Kasco Marine Inc. of Prescott, Wisconsin, a global leader in the manufacture of products that promote healthy water quality in ponds and lakes, was a key participant in “Operation Breakthrough,” the 1988 Alaska whale rescue and basis for the Universal Pictures film Big Miracle, which opened in theaters February 3. The film, starring Drew Barrymore, John Krasinski, Ted Danson and Kristen Bell, details the international efforts to free three gray whales trapped in ice at the northernmost point of the U.S. near Point Barrow, Alaska. As the world watched “Operation Breakthrough” unfold through media coverage, it became clear that rescue workers were having difficulty maintaining critical open water for the whales to reach the ocean, and as a result the whales were showing signs of distress. Kasco Marine, a small, family-owned company with 17 full- and part-time workers, saw this as an opportunity to put its proprietary water circulation technology to work to help keep the whales alive. Kasco’s equipment was able to create man-made holes in the arctic ice as large as 12 feet by 40 feet to allow the whales to surface for air. “Kasco Marine de-icers were really a game changer in the efforts to save the whales,” says Rick Skluzacek, who traveled to Alaska for the rescue. “We realized that not only would our machines withstand the sub-zero temperatures, but the hum of the motor would attract the whales to the holes and allow them to surface for air.” Skluzacek, along with Kasco co-worker Greg Ferrian, traveled to Alaska with 17 de-icer units. The pair spent 10 grueling days working alongside U.S. government officials, marine biologists, Eskimos and Greenpeace members attempting to free the trapped whales. “After just one day of using Kasco de-icers, the whales’ vital signs returned to normal and they eased back into regular diving and blow patterns, and it was at that point that we began leading the whales more than a half-mile toward a Russian icebreaker that brought them to open water,” Skluzacek explained. For more information, visit kascomarine.com or call 715-262-4488.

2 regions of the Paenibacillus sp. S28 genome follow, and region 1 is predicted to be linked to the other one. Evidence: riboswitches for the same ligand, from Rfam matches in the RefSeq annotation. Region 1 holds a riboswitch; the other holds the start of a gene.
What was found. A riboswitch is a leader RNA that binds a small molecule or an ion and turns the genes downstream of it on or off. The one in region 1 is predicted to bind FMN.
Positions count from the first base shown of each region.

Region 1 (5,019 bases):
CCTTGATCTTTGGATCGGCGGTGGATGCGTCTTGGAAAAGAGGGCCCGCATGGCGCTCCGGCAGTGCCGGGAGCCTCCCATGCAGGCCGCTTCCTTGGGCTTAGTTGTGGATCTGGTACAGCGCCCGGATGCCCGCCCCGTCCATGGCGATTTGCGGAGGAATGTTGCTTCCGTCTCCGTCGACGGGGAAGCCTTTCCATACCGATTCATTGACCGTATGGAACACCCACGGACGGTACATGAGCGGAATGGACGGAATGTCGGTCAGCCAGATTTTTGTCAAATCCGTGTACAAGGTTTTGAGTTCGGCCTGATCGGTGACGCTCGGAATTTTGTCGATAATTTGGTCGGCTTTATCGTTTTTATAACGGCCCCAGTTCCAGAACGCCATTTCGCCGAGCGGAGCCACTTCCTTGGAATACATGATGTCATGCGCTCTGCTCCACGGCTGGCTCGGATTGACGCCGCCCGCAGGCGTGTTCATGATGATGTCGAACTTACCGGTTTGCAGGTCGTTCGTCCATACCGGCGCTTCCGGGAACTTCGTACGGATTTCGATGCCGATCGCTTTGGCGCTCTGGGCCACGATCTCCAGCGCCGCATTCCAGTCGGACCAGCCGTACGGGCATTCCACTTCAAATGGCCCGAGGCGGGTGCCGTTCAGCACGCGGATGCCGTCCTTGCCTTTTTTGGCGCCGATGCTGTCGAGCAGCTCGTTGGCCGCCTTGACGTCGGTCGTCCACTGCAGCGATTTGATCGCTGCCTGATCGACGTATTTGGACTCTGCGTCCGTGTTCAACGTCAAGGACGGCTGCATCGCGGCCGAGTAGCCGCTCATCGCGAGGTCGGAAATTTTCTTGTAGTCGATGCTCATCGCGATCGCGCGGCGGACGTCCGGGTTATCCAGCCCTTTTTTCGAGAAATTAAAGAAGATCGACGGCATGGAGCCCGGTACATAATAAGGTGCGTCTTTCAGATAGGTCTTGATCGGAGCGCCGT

Prestige 440S

Spring Brook Marina Inc. of Seneca, Illinois, was recently named an authorized dealer for Prestige Yachts in the Great Lakes region. In addition to Prestige, Spring Brook carries the Cruisers Yachts and Princess Yachts brands. For more information, visit springbrookmarina.com or call 815-357-8666. 14 LAKELANDBOATING.COM M A R C H 2012

Michigan Boating Industries Association (MBIA) recently recognized Macomb County, Michigan, along with county executives Mark Hackel and Gerry Santoro, with the organization’s prestigious Lighthouse Award. The award was presented at a special awards luncheon during the MBIA Recreational Boating Educational Conference (RBEC) December 1, 2011 at Treetops Resort in Gaylord, Michigan. Macomb County was selected as a Lighthouse Award recipient for its “Main Stream Main Street” river initiative, designed to incorporate more than 35 miles of river and Lake St. Clair shoreline from Auburn Hills to Harrison Township. Additionally, the MBIA Board of Directors recognized Macomb County and its officials for continued efforts to support the state’s boating industry and the MBIA-produced Boating & Outdoor Festival. MBIA created the Lighthouse Award in 2004 to honor individuals and organizations for their dedication and contributions to boating in Michigan. For more information, visit mbia.org or call 734-261-0123.


scuttlebutt

Irish Boat Shop, with locations in Harbor Springs and Charlevoix, Michigan, is now a sales agent for Hunt Yachts. In addition to Hunt, Irish Boat Shop carries the Sea Ray, Boston Whaler, Zodiac, Sealegs, J Boats, Alerion Express, LaserPerformance and Precision BoatWorks brands. In 2011, Irish celebrated its 50th anniversary. The company’s Harbor Springs location opened in 1961, and the Charlevoix store followed 10 years later. Today, Irish Boat Shop remains a full-service marina with two of the finest on-water facilities in the Great Lakes. For more information, visit irishboatshop.com or call 888-578-2628.

Hunt Harrier 25